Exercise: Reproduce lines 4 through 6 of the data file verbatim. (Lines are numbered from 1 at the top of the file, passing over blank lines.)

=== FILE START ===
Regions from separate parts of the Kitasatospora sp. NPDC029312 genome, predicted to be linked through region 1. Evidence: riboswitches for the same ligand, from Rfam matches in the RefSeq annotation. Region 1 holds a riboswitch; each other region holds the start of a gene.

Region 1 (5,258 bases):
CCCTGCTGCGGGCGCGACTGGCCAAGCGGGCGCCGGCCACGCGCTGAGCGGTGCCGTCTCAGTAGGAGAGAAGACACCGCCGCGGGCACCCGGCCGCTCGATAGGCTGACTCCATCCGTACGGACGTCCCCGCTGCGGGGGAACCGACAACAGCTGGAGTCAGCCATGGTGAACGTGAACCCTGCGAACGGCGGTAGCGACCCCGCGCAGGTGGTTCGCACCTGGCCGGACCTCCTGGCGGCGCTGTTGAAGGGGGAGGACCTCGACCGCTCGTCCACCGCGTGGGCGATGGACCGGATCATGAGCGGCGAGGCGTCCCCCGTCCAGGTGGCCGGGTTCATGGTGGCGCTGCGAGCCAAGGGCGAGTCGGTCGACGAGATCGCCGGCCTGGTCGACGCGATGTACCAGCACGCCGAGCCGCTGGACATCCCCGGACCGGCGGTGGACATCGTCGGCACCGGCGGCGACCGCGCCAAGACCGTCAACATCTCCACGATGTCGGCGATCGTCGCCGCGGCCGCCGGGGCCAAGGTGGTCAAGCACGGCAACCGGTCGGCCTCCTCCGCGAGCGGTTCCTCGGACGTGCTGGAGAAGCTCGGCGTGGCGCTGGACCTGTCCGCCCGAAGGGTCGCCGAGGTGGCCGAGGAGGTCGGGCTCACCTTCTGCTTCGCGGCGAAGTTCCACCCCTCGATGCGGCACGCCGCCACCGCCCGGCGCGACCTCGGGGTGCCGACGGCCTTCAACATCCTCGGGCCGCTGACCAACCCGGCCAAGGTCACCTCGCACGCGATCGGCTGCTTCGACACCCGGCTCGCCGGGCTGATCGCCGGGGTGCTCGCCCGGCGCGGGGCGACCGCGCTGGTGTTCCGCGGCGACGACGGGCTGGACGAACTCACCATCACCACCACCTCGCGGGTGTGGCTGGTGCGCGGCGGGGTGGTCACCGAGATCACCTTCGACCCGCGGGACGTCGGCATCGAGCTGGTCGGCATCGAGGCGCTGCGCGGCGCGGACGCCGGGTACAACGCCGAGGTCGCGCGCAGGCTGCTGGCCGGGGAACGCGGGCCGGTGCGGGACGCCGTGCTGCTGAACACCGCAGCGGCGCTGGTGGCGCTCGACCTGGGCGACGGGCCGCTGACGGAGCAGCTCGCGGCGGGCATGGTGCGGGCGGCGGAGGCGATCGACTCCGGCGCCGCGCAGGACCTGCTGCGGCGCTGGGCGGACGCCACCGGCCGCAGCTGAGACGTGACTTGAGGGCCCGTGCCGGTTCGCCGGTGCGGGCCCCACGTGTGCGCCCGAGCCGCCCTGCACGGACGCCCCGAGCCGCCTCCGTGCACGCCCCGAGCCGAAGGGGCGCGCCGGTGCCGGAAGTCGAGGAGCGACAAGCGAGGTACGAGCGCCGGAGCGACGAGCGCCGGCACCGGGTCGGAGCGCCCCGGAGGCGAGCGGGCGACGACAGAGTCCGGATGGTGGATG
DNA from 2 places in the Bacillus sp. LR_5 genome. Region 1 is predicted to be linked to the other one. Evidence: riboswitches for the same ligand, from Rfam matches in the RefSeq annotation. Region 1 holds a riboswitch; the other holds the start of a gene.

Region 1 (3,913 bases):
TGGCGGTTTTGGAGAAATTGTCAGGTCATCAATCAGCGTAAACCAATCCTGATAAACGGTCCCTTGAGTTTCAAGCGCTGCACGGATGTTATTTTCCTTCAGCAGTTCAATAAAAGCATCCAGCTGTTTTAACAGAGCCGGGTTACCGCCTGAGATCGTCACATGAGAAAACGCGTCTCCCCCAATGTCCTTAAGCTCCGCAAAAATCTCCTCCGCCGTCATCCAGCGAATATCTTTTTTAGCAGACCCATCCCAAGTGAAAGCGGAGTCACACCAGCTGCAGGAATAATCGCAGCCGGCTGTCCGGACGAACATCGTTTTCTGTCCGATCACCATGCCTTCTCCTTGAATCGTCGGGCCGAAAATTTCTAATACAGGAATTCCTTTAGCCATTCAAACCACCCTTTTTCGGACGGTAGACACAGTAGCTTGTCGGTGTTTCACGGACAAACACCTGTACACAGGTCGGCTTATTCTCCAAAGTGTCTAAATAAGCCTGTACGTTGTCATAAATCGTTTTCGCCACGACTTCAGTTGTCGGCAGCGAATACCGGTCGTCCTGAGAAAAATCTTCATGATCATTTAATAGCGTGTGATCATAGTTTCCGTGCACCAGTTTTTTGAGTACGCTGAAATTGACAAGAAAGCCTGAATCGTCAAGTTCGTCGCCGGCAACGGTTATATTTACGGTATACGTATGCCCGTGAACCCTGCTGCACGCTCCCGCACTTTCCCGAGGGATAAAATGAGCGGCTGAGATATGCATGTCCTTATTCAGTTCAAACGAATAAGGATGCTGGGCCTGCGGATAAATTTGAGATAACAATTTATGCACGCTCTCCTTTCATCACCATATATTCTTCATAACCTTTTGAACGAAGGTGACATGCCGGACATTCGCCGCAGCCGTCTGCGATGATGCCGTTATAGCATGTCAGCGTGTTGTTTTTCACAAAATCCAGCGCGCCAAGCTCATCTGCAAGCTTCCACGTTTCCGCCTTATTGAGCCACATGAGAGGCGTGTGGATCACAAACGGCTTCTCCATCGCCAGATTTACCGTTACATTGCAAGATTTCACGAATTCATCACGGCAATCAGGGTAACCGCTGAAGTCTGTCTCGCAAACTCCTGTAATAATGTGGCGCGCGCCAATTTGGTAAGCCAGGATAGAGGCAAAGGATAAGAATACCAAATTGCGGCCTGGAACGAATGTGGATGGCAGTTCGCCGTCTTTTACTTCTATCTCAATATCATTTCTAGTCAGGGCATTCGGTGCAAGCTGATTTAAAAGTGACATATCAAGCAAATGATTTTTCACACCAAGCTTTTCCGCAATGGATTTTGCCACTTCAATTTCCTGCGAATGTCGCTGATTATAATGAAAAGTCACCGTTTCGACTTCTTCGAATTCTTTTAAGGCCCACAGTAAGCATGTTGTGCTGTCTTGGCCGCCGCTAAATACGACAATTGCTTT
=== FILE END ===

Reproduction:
DNA from 2 places in the Bacillus sp. LR_5 genome. Region 1 is predicted to be linked to the other one. Evidence: riboswitches for the same ligand, from Rfam matches in the RefSeq annotation. Region 1 holds a riboswitch; the other holds the start of a gene.

Region 1 (3,913 bases):
TGGCGGTTTTGGAGAAATTGTCAGGTCATCAATCAGCGTAAACCAATCCTGATAAACGGTCCCTTGAGTTTCAAGCGCTGCACGGATGTTATTTTCCTTCAGCAGTTCAATAAAAGCATCCAGCTGTTTTAACAGAGCCGGGTTACCGCCTGAGATCGTCACATGAGAAAACGCGTCTCCCCCAATGTCCTTAAGCTCCGCAAAAATCTCCTCCGCCGTCATCCAGCGAATATCTTTTTTAGCAGACCCATCCCAAGTGAAAGCGGAGTCACACCAGCTGCAGGAATAATCGCAGCCGGCTGTCCGGACGAACATCGTTTTCTGTCCGATCACCATGCCTTCTCCTTGAATCGTCGGGCCGAAAATTTCTAATACAGGAATTCCTTTAGCCATTCAAACCACCCTTTTTCGGACGGTAGACACAGTAGCTTGTCGGTGTTTCACGGACAAACACCTGTACACAGGTCGGCTTATTCTCCAAAGTGTCTAAATAAGCCTGTACGTTGTCATAAATCGTTTTCGCCACGACTTCAGTTGTCGGCAGCGAATACCGGTCGTCCTGAGAAAAATCTTCATGATCATTTAATAGCGTGTGATCATAGTTTCCGTGCACCAGTTTTTTGAGTACGCTGAAATTGACAAGAAAGCCTGAATCGTCAAGTTCGTCGCCGGCAACGGTTATATTTACGGTATACGTATGCCCGTGAACCCTGCTGCACGCTCCCGCACTTTCCCGAGGGATAAAATGAGCGGCTGAGATATGCATGTCCTTATTCAGTTCAAACGAATAAGGATGCTGGGCCTGCGGATAAATTTGAGATAACAATTTATGCACGCTCTCCTTTCATCACCATATATTCTTCATAACCTTTTGAACGAAGGTGACATGCCGGACATTCGCCGCAGCCGTCTGCGATGATGCCGTTATAGCATGTCAGCGTGTTGTTTTTCACAAAATCCAGCGCGCCAAGCTCATCTGCAAGCTTCCACGTTTCCGCCTTATTGAGCCACATGAGAGGCGTGTGGATCACAAACGGCTTCTCCATCGCCAGATTTACCGTTACATTGCAAGATTTCACGAATTCATCACGGCAATCAGGGTAACCGCTGAAGTCTGTCTCGCAAACTCCTGTAATAATGTGGCGCGCGCCAATTTGGTAAGCCAGGATAGAGGCAAAGGATAAGAATACCAAATTGCGGCCTGGAACGAATGTGGATGGCAGTTCGCCGTCTTTTACTTCTATCTCAATATCATTTCTAGTCAGGGCATTCGGTGCAAGCTGATTTAAAAGTGACATATCAAGCAAATGATTTTTCACACCAAGCTTTTCCGCAATGGATTTTGCCACTTCAATTTCCTGCGAATGTCGCTGATTATAATGAAAAGTCACCGTTTCGACTTCTTCGAATTCTTTTAAGGCCCACAGTAAGCATGTTGTGCTGTCTTGGCCGCCGCTAAATACGACAATTGCTTT